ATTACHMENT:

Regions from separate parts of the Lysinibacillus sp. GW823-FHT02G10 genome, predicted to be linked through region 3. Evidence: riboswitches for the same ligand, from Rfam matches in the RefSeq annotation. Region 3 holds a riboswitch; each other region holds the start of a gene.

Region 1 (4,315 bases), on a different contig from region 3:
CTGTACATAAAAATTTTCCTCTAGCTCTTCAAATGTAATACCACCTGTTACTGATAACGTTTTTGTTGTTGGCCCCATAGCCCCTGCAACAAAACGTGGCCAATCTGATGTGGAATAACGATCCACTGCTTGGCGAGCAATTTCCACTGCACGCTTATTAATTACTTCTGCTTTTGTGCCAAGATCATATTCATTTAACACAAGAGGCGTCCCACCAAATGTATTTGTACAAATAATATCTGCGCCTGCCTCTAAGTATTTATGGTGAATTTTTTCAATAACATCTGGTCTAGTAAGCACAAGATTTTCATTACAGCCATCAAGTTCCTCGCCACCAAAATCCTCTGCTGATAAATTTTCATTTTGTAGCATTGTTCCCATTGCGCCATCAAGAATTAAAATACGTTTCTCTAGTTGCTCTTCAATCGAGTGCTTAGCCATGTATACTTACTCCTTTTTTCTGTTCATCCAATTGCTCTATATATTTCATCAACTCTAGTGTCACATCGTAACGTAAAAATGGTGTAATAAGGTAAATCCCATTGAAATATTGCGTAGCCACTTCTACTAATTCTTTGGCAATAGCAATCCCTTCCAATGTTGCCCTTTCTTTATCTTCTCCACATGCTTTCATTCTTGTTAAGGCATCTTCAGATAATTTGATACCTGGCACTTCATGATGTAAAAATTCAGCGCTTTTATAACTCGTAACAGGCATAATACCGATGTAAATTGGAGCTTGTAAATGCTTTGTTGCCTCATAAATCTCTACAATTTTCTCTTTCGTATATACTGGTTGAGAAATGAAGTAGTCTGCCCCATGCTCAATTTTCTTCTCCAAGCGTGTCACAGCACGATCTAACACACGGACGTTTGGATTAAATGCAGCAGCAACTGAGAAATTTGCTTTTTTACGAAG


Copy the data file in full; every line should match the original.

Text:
Regions from separate parts of the Lysinibacillus sp. GW823-FHT02G10 genome, predicted to be linked through region 3. Evidence: riboswitches for the same ligand, from Rfam matches in the RefSeq annotation. Region 3 holds a riboswitch; each other region holds the start of a gene.

Region 1 (4,315 bases), on a different contig from region 3:
CTGTACATAAAAATTTTCCTCTAGCTCTTCAAATGTAATACCACCTGTTACTGATAACGTTTTTGTTGTTGGCCCCATAGCCCCTGCAACAAAACGTGGCCAATCTGATGTGGAATAACGATCCACTGCTTGGCGAGCAATTTCCACTGCACGCTTATTAATTACTTCTGCTTTTGTGCCAAGATCATATTCATTTAACACAAGAGGCGTCCCACCAAATGTATTTGTACAAATAATATCTGCGCCTGCCTCTAAGTATTTATGGTGAATTTTTTCAATAACATCTGGTCTAGTAAGCACAAGATTTTCATTACAGCCATCAAGTTCCTCGCCACCAAAATCCTCTGCTGATAAATTTTCATTTTGTAGCATTGTTCCCATTGCGCCATCAAGAATTAAAATACGTTTCTCTAGTTGCTCTTCAATCGAGTGCTTAGCCATGTATACTTACTCCTTTTTTCTGTTCATCCAATTGCTCTATATATTTCATCAACTCTAGTGTCACATCGTAACGTAAAAATGGTGTAATAAGGTAAATCCCATTGAAATATTGCGTAGCCACTTCTACTAATTCTTTGGCAATAGCAATCCCTTCCAATGTTGCCCTTTCTTTATCTTCTCCACATGCTTTCATTCTTGTTAAGGCATCTTCAGATAATTTGATACCTGGCACTTCATGATGTAAAAATTCAGCGCTTTTATAACTCGTAACAGGCATAATACCGATGTAAATTGGAGCTTGTAAATGCTTTGTTGCCTCATAAATCTCTACAATTTTCTCTTTCGTATATACTGGTTGAGAAATGAAGTAGTCTGCCCCATGCTCAATTTTCTTCTCCAAGCGTGTCACAGCACGATCTAACACACGGACGTTTGGATTAAATGCAGCAGCAACTGAGAAATTTGCTTTTTTACGAAG